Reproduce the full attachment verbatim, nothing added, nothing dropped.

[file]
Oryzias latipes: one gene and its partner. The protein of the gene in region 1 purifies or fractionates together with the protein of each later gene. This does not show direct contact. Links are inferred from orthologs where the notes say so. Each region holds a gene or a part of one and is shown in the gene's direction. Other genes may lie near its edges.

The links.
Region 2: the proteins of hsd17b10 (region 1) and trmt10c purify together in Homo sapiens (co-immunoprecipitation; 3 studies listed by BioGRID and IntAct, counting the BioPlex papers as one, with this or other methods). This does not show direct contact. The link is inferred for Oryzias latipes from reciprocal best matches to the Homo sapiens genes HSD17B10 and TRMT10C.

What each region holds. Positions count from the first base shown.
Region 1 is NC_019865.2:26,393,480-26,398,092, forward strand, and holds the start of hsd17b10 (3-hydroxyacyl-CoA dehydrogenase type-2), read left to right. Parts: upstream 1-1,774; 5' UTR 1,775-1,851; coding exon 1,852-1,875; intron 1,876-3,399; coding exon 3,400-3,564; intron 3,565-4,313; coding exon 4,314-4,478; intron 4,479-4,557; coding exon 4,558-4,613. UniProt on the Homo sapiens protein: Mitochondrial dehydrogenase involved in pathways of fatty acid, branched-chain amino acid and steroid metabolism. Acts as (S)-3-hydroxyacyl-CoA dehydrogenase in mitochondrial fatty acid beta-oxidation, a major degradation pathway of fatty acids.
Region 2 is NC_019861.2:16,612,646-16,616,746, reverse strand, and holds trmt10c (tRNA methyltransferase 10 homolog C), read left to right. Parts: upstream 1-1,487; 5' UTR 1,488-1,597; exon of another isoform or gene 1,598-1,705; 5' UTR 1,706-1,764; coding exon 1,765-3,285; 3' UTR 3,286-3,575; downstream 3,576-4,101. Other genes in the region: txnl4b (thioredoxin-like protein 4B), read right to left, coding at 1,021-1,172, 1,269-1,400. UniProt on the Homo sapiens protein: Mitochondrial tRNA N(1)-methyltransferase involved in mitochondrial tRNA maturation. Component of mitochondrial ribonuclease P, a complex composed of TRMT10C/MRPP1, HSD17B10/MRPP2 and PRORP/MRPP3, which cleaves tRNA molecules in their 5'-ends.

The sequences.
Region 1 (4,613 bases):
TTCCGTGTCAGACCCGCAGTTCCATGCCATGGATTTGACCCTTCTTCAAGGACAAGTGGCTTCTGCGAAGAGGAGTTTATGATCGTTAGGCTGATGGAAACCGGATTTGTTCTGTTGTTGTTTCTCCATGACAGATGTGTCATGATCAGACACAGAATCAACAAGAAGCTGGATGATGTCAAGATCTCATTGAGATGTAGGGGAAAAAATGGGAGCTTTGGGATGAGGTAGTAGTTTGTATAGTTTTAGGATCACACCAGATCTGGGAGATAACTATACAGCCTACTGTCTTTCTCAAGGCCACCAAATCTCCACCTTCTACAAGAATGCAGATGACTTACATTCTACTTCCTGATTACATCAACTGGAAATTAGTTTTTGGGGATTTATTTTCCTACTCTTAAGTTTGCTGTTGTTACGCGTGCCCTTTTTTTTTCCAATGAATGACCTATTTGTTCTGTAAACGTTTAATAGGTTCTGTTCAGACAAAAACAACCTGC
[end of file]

Oryzias latipes: one gene and its partner. The protein of the gene in region 1 purifies or fractionates together with the protein of each later gene. This does not show direct contact. Links are inferred from orthologs where the notes say so. Each region holds a gene or a part of one and is shown in the gene's direction. Other genes may lie near its edges.

The links.
Region 2: the proteins of hsd17b10 (region 1) and trmt10c purify together in Homo sapiens (co-immunoprecipitation; 3 studies listed by BioGRID and IntAct, counting the BioPlex papers as one, with this or other methods). This does not show direct contact. The link is inferred for Oryzias latipes from reciprocal best matches to the Homo sapiens genes HSD17B10 and TRMT10C.

What each region holds. Positions count from the first base shown.
Region 1 is NC_019865.2:26,393,480-26,398,092, forward strand, and holds the start of hsd17b10 (3-hydroxyacyl-CoA dehydrogenase type-2), read left to right. Parts: upstream 1-1,774; 5' UTR 1,775-1,851; coding exon 1,852-1,875; intron 1,876-3,399; coding exon 3,400-3,564; intron 3,565-4,313; coding exon 4,314-4,478; intron 4,479-4,557; coding exon 4,558-4,613. UniProt on the Homo sapiens protein: Mitochondrial dehydrogenase involved in pathways of fatty acid, branched-chain amino acid and steroid metabolism. Acts as (S)-3-hydroxyacyl-CoA dehydrogenase in mitochondrial fatty acid beta-oxidation, a major degradation pathway of fatty acids.
Region 2 is NC_019861.2:16,612,646-16,616,746, reverse strand, and holds trmt10c (tRNA methyltransferase 10 homolog C), read left to right. Parts: upstream 1-1,487; 5' UTR 1,488-1,597; exon of another isoform or gene 1,598-1,705; 5' UTR 1,706-1,764; coding exon 1,765-3,285; 3' UTR 3,286-3,575; downstream 3,576-4,101. Other genes in the region: txnl4b (thioredoxin-like protein 4B), read right to left, coding at 1,021-1,172, 1,269-1,400. UniProt on the Homo sapiens protein: Mitochondrial tRNA N(1)-methyltransferase involved in mitochondrial tRNA maturation. Component of mitochondrial ribonuclease P, a complex composed of TRMT10C/MRPP1, HSD17B10/MRPP2 and PRORP/MRPP3, which cleaves tRNA molecules in their 5'-ends.

The sequences.
Region 1 (4,613 bases):
TTCCGTGTCAGACCCGCAGTTCCATGCCATGGATTTGACCCTTCTTCAAGGACAAGTGGCTTCTGCGAAGAGGAGTTTATGATCGTTAGGCTGATGGAAACCGGATTTGTTCTGTTGTTGTTTCTCCATGACAGATGTGTCATGATCAGACACAGAATCAACAAGAAGCTGGATGATGTCAAGATCTCATTGAGATGTAGGGGAAAAAATGGGAGCTTTGGGATGAGGTAGTAGTTTGTATAGTTTTAGGATCACACCAGATCTGGGAGATAACTATACAGCCTACTGTCTTTCTCAAGGCCACCAAATCTCCACCTTCTACAAGAATGCAGATGACTTACATTCTACTTCCTGATTACATCAACTGGAAATTAGTTTTTGGGGATTTATTTTCCTACTCTTAAGTTTGCTGTTGTTACGCGTGCCCTTTTTTTTTCCAATGAATGACCTATTTGTTCTGTAAACGTTTAATAGGTTCTGTTCAGACAAAAACAACCTGC